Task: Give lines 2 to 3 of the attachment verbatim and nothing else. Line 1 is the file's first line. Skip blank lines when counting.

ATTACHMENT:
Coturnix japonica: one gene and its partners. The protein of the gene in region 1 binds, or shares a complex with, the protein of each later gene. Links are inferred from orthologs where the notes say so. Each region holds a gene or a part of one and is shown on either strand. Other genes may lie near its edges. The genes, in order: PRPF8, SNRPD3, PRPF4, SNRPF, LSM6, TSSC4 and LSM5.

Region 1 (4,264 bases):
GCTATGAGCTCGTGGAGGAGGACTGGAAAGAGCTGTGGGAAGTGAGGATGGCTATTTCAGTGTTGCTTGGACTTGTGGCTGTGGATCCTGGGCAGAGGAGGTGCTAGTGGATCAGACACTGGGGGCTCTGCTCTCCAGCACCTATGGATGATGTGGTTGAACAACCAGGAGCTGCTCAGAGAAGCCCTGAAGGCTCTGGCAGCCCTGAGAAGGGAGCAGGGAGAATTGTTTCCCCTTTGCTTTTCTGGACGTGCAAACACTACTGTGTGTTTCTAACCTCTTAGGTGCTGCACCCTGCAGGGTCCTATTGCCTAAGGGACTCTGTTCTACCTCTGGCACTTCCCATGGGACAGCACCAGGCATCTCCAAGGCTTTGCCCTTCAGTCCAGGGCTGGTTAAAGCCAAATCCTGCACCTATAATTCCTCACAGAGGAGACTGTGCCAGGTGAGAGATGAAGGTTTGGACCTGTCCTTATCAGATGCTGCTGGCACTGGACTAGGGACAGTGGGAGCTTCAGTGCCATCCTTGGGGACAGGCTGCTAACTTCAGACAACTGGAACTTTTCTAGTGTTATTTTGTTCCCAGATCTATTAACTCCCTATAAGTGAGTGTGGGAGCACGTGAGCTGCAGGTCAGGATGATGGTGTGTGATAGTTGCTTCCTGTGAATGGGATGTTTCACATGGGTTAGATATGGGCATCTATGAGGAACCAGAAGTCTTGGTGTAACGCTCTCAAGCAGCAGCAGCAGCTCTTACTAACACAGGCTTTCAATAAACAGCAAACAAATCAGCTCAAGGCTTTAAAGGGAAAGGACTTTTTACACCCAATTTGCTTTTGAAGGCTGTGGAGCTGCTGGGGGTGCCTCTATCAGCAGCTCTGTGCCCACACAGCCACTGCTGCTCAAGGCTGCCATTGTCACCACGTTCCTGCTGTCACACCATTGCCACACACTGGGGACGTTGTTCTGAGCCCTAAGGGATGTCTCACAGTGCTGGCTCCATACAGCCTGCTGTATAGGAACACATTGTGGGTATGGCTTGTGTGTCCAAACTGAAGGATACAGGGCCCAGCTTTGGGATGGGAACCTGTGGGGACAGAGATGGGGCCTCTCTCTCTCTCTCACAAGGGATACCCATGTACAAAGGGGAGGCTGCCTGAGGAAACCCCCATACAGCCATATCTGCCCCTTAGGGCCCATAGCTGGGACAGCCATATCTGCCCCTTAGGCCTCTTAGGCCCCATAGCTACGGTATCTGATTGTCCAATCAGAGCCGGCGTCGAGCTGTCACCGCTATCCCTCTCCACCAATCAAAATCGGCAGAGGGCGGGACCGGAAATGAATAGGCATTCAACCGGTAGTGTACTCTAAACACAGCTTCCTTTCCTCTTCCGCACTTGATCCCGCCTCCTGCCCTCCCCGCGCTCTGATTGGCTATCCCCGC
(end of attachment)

Region 1 (4,264 bases):
GCTATGAGCTCGTGGAGGAGGACTGGAAAGAGCTGTGGGAAGTGAGGATGGCTATTTCAGTGTTGCTTGGACTTGTGGCTGTGGATCCTGGGCAGAGGAGGTGCTAGTGGATCAGACACTGGGGGCTCTGCTCTCCAGCACCTATGGATGATGTGGTTGAACAACCAGGAGCTGCTCAGAGAAGCCCTGAAGGCTCTGGCAGCCCTGAGAAGGGAGCAGGGAGAATTGTTTCCCCTTTGCTTTTCTGGACGTGCAAACACTACTGTGTGTTTCTAACCTCTTAGGTGCTGCACCCTGCAGGGTCCTATTGCCTAAGGGACTCTGTTCTACCTCTGGCACTTCCCATGGGACAGCACCAGGCATCTCCAAGGCTTTGCCCTTCAGTCCAGGGCTGGTTAAAGCCAAATCCTGCACCTATAATTCCTCACAGAGGAGACTGTGCCAGGTGAGAGATGAAGGTTTGGACCTGTCCTTATCAGATGCTGCTGGCACTGGACTAGGGACAGTGGGAGCTTCAGTGCCATCCTTGGGGACAGGCTGCTAACTTCAGACAACTGGAACTTTTCTAGTGTTATTTTGTTCCCAGATCTATTAACTCCCTATAAGTGAGTGTGGGAGCACGTGAGCTGCAGGTCAGGATGATGGTGTGTGATAGTTGCTTCCTGTGAATGGGATGTTTCACATGGGTTAGATATGGGCATCTATGAGGAACCAGAAGTCTTGGTGTAACGCTCTCAAGCAGCAGCAGCAGCTCTTACTAACACAGGCTTTCAATAAACAGCAAACAAATCAGCTCAAGGCTTTAAAGGGAAAGGACTTTTTACACCCAATTTGCTTTTGAAGGCTGTGGAGCTGCTGGGGGTGCCTCTATCAGCAGCTCTGTGCCCACACAGCCACTGCTGCTCAAGGCTGCCATTGTCACCACGTTCCTGCTGTCACACCATTGCCACACACTGGGGACGTTGTTCTGAGCCCTAAGGGATGTCTCACAGTGCTGGCTCCATACAGCCTGCTGTATAGGAACACATTGTGGGTATGGCTTGTGTGTCCAAACTGAAGGATACAGGGCCCAGCTTTGGGATGGGAACCTGTGGGGACAGAGATGGGGCCTCTCTCTCTCTCTCACAAGGGATACCCATGTACAAAGGGGAGGCTGCCTGAGGAAACCCCCATACAGCCATATCTGCCCCTTAGGGCCCATAGCTGGGACAGCCATATCTGCCCCTTAGGCCTCTTAGGCCCCATAGCTACGGTATCTGATTGTCCAATCAGAGCCGGCGTCGAGCTGTCACCGCTATCCCTCTCCACCAATCAAAATCGGCAGAGGGCGGGACCGGAAATGAATAGGCATTCAACCGGTAGTGTACTCTAAACACAGCTTCCTTTCCTCTTCCGCACTTGATCCCGCCTCCTGCCCTCCCCGCGCTCTGATTGGCTATCCCCGC